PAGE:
King's Lynn Register Offices

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Kings Lynn Facts:

Kings Lynn Location: Norfolk, East Anglia, England, United Kingdom.

Kings Lynn Post Code: PE30

Kings Lynn Dialling Code: 01553

Population of Kings Lynn: 42,800 (Census of 2011)

Ordnance Survey Map Reference for Kings Lynn: TF62390

Previously known as Lynn or Lin (and later as Bishop's Lynn), the lively port and market town of Kings Lynn was at one time one of the more important ports in Britain. It presently has a resident population of about forty two thousand and draws in a fairly large amount of travellers, who come to soak in the background of this fascinating town and also to savor its many excellent visitors attractions and entertainment possibilities. The name of the town (Lynn) comes from the Celtic for "lake or pool" and refers to the fact that this place used to be engulfed by a significant tidal lake.

The town sits beside the Wash in North-West Norfolk, the distinct chunk from England's east coast where in the early thirteenth century, King John supposedly lost all his gold treasures. He had been fed and watered by the burghers of Lynn (as it was named back then), then a prosperous port, and as he advanced westwards towards Newark, he was engulfed by a wicked high tide and the treasures were lost forever. Shortly after this, King John passed away of a surfeit of lampreys (or a surfeit of peaches), depending on which report you read. Currently the town was always a natural centre, the hub for commerce betwixt the eastern counties and the Midlands, the train terminus of the Ely, Cambridge, London main line, and a bridging point that connects 'high' Norfolk extending in the direction of the city of Norwich in the east, and 'low' Norfolk, the flat fenlands and marshes south of the Wash.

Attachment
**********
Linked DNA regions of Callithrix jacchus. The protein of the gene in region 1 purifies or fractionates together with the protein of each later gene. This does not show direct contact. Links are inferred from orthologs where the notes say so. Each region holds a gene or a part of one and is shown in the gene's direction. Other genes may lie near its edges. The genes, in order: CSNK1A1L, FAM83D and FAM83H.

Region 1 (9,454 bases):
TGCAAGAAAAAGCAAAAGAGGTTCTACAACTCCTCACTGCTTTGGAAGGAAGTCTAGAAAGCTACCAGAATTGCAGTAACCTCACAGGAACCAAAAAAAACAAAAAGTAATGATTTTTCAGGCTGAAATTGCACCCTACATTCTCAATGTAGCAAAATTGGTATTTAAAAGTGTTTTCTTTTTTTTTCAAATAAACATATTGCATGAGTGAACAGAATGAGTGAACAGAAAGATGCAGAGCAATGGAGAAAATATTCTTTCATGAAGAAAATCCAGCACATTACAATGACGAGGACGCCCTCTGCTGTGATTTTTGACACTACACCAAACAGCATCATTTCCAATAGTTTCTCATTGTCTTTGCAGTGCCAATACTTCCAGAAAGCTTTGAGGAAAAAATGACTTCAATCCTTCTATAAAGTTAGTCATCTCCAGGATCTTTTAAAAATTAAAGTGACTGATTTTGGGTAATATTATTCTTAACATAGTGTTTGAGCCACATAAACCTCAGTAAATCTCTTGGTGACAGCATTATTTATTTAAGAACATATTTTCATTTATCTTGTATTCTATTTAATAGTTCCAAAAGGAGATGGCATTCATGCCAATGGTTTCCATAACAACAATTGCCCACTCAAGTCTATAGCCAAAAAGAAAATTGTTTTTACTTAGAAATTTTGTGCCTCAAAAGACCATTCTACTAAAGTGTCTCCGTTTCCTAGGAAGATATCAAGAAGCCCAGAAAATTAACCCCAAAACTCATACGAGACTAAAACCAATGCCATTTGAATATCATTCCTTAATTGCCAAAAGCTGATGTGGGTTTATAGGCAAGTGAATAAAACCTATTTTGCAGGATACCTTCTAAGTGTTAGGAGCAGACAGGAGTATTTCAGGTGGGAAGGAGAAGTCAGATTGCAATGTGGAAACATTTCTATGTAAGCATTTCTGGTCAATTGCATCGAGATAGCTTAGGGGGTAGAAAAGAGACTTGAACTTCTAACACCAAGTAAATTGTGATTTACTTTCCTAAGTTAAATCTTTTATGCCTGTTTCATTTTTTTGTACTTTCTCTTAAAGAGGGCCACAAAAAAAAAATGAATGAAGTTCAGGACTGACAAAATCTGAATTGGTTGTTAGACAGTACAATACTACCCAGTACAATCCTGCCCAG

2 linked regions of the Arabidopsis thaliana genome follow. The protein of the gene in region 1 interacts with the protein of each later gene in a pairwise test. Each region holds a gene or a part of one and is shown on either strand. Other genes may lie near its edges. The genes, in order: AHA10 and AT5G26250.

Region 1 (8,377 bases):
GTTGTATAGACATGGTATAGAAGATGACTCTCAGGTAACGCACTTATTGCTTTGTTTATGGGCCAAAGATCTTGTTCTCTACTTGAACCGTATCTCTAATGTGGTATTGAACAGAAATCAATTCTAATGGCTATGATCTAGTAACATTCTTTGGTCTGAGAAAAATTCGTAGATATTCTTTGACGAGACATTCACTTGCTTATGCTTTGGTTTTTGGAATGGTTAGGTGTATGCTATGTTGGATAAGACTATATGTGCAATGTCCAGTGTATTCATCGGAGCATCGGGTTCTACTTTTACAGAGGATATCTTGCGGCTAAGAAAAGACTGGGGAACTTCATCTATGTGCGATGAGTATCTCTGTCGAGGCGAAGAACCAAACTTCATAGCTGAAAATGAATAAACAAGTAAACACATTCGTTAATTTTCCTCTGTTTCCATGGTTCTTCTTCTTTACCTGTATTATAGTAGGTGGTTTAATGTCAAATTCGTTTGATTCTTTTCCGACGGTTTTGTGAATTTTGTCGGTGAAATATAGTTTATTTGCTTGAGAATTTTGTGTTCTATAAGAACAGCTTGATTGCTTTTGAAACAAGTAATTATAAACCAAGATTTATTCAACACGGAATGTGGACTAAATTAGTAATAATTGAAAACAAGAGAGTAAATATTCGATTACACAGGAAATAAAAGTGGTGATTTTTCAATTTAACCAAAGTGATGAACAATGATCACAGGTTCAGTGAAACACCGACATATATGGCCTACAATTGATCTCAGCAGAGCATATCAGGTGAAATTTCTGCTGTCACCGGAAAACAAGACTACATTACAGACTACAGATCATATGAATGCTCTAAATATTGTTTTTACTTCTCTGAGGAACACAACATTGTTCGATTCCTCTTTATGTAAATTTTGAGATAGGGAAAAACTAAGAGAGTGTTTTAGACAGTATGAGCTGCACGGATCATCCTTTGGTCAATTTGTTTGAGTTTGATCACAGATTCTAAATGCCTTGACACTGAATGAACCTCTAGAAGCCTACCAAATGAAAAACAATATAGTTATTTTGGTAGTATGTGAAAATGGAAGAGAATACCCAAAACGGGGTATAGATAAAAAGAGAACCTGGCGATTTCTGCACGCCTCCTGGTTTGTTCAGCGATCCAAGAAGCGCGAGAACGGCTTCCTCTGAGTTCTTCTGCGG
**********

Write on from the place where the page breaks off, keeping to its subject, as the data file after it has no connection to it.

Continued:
Kings-lynn-river-great-ouseThe royal connections for King's Lynn really are more potent nowadays than in King John's time. Just a few kilometers away to the north-east is Sandringham, one of the Queen's exclusive estates and a prime tourist attraction. King's Lynn itself is set mainly on the easterly bank of the estuary of the muddy and wide River Great Ouse. A number of the streets around the Great Ouse, in particular the ones near to the twin towers of the St Margaret's Church, are much the same as they were several centuries ago.

Should you be looking for a focal point in the town then it is the famous Tuesday Market Place , specially in recent years ever since the Corn Exchange has been transformed into a key centre of entertainment. Almost all of the structures around the Tuesday Market Place are Victorian or even before that. These buildings include the impressive Duke's Head Hotel, constructed in 1683, and a grade II listed building ever since 1951, the Corn Exchange (1854) and the Globe Hotel (originally put up in 1650).

King's Lynn Story - Most probably to start with a Celtic community, and most definitely settled in the Anglo-Saxon period it was identified just as Lun in the Domesday Book (1086), and controlled by Bishop Almer of Elmham. The town was to be known as King's Lynn during the 16th C, and had formerly been named Bishop's Lynn (and Lynn before that), the Bishop's a part of the name was administered because it was once owned by a Bishop, who founded a Benedictine priory there in the late 11th C, and it was the Bishop who initially allowed the town the right to hold a weekly street market in 1101. It was in addition at around this time period that the St Margaret's Church was constructed.

Bishop's Lynn slowly started to be a very important trading hub and port, with goods like salt, wool and grain being shipped out by way of the harbor. By the arrival of the 14th century, it was one of the primary ports in Britain and a lot of commerce was done with members of the Hanseatic League (Baltic and German traders), and the Hanseatic Warehouse in St Margaret's Lane constructed for them in the late 15th century.

The town of Bishop's Lynn lived through a couple of substantial catastrophes in the fourteenth century, the first in the shape of a severe fire which impacted much of the town, and secondly in the shape of the Black Death, a plague which resulted in the the loss of close to half of the town's inhabitants in the years 1348-49. In 1537, in the rule of Henry the Eighth, the town came under the control of the king as opposed to a bishop and it was then recognized as King's Lynn, one year later the King also shut down the Benedictine Priory during his Dissolution of the Monasteries (1536 to 1541).